What it feels like to be me

May 23 2011 Published by under computer science, women

Picture this:

You are wearing a green shirt.
You have eight people around you wearing purple shirts.
You are sharing a meal.

"blah blah blah blah... Computers.... Weather....blah blah blah"
"Yeah, weather, blah blah blah"

The conversation stops. Cutlery clanks on plates. Heads whip around to look at you, awaiting your reaction.

You think several thoughts at once, including noble ones like:

"Quiet green-shirt-wearers rarely make history"

"Be the change you want to see in the world"

Less noble ones, like:

"Not again. I was just sitting here, having lunch, thinking about clever things to say about the weather."

"Do we have to talk about my shirt color at Every. Single. Meal?"

Then nerve-wracking ones, like:

"Because I wear a green shirt, I must make unusual efforts to succeed. If I fail, no one will say, 'She doesn't have what it takes'; They will say, 'Green shirts don't have what it takes'"

Your response today, right now, matters, because they all do. Whether you want to or not, you must represent all green shirt wearers in a sea of purple. You're probably wearing the only green shirt they've ever seen, and at this rate, probably the last.

Picture it.

This is what it feels like to be me.

Of course, being me, deeply lacking in verbal acumen, things usually go something like this:

13 responses so far

  • Elf Eye says:

    Great little parable.

  • Christina Pikas says:

    sigh. yeah.

    oh wait, did I let down all green shirt wearers globally by ignoring that statement?

  • rknop says:

    You should print out many little cards with the URL of this blog post on it. Next time you're in this situation, pass them around.

  • rknop says:

    (...although I guess that might do bad things for anonymity. Not being an anonymous blogger, I always forget about that. So, EVERYBODY ELSE who wears a green shirt, please do this.)

  • John Regehr says:

    Just keep on doing what you're doing.

    The comic is good, it kind of reminds me of an embryonic "hyperbole and a half" cartoon. I'm insanely jealous of her cartooning ability.

  • peter says:

    just look at the purple shirts and say... 'baaa...'

    and go for polka dots next time...

  • This is brilliant, and well timed. Last week I had a senior purple shirt walk into my office and make some awkward comments while a green shirted grad student was asking me a few questions.

    I used to tell people to practice response to situations like this in the shower, to make up for the lack of on the spot wittiness.

  • Miss MSE says:

    My default response usually runs as "Oh, am I supposed to be representing all green shirts again?" On the other hand, I'm just a teensy bit sarcastic, so it's not out of character.

  • It's a strange bias. The first program ever written was by "Green Shirt" Ada Byron. Respect the green.

    Side note: Were the green/purple color selections were a reference to Babylon 5, or was that happy (for me) coincidence?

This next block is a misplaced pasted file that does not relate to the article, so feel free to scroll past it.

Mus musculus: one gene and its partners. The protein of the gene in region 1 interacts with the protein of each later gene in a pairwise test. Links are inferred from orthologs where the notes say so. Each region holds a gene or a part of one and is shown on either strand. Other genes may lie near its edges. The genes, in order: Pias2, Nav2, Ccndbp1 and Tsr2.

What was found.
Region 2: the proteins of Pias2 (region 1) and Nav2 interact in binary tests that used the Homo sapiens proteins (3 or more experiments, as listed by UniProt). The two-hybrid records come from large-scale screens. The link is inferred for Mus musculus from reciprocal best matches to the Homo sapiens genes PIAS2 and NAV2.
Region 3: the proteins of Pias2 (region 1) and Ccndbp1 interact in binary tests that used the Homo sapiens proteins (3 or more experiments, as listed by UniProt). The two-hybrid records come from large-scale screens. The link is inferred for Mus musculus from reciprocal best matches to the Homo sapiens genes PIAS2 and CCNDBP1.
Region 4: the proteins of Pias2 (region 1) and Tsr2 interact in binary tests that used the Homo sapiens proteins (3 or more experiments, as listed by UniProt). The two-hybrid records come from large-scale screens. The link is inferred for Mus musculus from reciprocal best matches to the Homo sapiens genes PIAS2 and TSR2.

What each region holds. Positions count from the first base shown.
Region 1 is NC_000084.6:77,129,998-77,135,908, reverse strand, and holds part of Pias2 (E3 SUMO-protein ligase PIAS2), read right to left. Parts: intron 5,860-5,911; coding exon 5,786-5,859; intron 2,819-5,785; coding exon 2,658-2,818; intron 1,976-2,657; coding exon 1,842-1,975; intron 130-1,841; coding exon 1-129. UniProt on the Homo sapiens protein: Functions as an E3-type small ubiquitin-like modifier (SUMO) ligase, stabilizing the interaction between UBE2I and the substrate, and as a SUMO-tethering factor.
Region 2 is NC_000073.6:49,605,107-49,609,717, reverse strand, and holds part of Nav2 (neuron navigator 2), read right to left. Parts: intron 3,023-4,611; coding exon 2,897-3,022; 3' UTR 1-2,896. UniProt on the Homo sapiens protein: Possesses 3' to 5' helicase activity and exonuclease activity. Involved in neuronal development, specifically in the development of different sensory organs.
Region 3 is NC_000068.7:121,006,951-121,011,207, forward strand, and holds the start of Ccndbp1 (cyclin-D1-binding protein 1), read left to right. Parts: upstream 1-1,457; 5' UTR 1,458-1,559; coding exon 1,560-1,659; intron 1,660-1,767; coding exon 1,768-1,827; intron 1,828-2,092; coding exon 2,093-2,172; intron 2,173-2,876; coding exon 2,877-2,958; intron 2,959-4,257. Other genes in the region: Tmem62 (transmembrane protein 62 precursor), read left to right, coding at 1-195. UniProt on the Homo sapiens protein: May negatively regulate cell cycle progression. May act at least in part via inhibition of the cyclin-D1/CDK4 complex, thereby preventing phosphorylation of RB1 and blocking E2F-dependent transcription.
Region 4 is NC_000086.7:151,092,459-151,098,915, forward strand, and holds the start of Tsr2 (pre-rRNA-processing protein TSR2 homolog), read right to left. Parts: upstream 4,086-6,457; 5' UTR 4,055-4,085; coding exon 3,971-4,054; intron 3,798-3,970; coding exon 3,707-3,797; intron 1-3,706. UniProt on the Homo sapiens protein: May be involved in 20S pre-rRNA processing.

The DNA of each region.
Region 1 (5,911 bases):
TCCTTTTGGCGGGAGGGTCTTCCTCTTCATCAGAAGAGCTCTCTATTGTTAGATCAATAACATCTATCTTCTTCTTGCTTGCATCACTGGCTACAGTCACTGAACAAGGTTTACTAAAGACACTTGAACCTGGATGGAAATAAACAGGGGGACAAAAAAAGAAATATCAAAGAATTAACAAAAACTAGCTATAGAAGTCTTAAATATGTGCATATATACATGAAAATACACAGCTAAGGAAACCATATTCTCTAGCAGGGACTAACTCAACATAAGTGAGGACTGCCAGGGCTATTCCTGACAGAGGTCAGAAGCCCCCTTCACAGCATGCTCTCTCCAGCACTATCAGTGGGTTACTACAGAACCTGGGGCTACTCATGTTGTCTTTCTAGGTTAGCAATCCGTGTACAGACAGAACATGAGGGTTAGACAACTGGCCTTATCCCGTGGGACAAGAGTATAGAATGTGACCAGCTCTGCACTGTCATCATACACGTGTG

• S Mukherjee says:

    Hibs and Hearts! (Well Hearts is more maroon than purple, but still...)

  • fcs says:

    Thanks for the comments, all.

    John, I wish I was half as good as Allie Brosh! But she's definitely an inspiration. I guess I'm a little like Temple Grandin - I think in pictures. And I have Comic Life. Mu ha ha.

    Scott, if only I were that clever consciously. I saw B5 a million years ago and hardly remember anything from it other than it was good. But the idea had to come from somewhere, so go ahead and feel happy about it. 🙂

  • I like it - I know what it is like to be the one with the green shirt.

    I found myself surrounded by what seemed to be millions of computer scientists with purple shirts who were claiming the computer was, in theory at least, a universal machine - so there was no point in looking for alternative approaches.

    As a green shirt I meekly said that the theory started form the assumption that you had a known algorithm - and that the real world was messing and full of unknowns, and therefore it was often not possible (and even if it was possible, uneconomic) to define an algorithm in advance. If I dared to suggest that there was a more flexible approach which worked and which did nor require a predefined program I was never asked back to that party again.

    Eventually I gave up the struggle - until recently - when I decided to re-examine my old research - and it looks as if what I was doing could be very relevant to understanding how the human (and possibly animal) brain works. As a result I have started a blog entitled "Trapped by the Box" which, in part, is how the success of computers has actually trapped us into an over-formalized way of thinking about the world.

    BTW. FCS may be interested to know that I have spent over 25 years working with computers in industry and academia (as Reader in Computer Science) before retiring some 20 years ago. My "green" observations arose from my experiences of what could go wrong in large computer systems - and why.

  • Charlotte says:

    I'm in my second term of first year at uni as a green shirt (one of three), and I'm getting pretty sick of this situation, so thankyou for cheering me up and making me remember I'm not alone.

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